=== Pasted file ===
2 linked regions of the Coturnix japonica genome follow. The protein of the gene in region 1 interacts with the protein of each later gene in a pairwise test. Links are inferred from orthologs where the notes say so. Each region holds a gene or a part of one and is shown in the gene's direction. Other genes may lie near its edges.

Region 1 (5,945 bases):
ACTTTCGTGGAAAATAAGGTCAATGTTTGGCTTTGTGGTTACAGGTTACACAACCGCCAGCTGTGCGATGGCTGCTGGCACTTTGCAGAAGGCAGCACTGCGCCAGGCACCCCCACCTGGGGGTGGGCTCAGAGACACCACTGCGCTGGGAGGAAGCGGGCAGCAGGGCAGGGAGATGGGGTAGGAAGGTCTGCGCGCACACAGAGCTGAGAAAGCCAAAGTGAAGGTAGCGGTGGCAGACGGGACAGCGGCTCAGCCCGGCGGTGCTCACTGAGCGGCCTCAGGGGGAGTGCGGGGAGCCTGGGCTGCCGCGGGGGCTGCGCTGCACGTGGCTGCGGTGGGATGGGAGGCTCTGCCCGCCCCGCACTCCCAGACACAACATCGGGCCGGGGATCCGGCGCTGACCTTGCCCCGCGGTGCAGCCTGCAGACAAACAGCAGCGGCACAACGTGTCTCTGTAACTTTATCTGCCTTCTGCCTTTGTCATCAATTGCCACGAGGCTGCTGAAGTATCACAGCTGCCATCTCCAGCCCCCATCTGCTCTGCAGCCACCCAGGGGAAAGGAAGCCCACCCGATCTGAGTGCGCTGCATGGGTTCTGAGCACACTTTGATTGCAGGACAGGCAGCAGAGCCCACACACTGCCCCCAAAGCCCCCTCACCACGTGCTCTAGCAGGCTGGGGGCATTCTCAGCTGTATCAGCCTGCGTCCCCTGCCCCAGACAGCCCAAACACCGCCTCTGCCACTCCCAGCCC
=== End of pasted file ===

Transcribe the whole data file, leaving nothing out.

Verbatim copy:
2 linked regions of the Coturnix japonica genome follow. The protein of the gene in region 1 interacts with the protein of each later gene in a pairwise test. Links are inferred from orthologs where the notes say so. Each region holds a gene or a part of one and is shown in the gene's direction. Other genes may lie near its edges.

Region 1 (5,945 bases):
ACTTTCGTGGAAAATAAGGTCAATGTTTGGCTTTGTGGTTACAGGTTACACAACCGCCAGCTGTGCGATGGCTGCTGGCACTTTGCAGAAGGCAGCACTGCGCCAGGCACCCCCACCTGGGGGTGGGCTCAGAGACACCACTGCGCTGGGAGGAAGCGGGCAGCAGGGCAGGGAGATGGGGTAGGAAGGTCTGCGCGCACACAGAGCTGAGAAAGCCAAAGTGAAGGTAGCGGTGGCAGACGGGACAGCGGCTCAGCCCGGCGGTGCTCACTGAGCGGCCTCAGGGGGAGTGCGGGGAGCCTGGGCTGCCGCGGGGGCTGCGCTGCACGTGGCTGCGGTGGGATGGGAGGCTCTGCCCGCCCCGCACTCCCAGACACAACATCGGGCCGGGGATCCGGCGCTGACCTTGCCCCGCGGTGCAGCCTGCAGACAAACAGCAGCGGCACAACGTGTCTCTGTAACTTTATCTGCCTTCTGCCTTTGTCATCAATTGCCACGAGGCTGCTGAAGTATCACAGCTGCCATCTCCAGCCCCCATCTGCTCTGCAGCCACCCAGGGGAAAGGAAGCCCACCCGATCTGAGTGCGCTGCATGGGTTCTGAGCACACTTTGATTGCAGGACAGGCAGCAGAGCCCACACACTGCCCCCAAAGCCCCCTCACCACGTGCTCTAGCAGGCTGGGGGCATTCTCAGCTGTATCAGCCTGCGTCCCCTGCCCCAGACAGCCCAAACACCGCCTCTGCCACTCCCAGCCC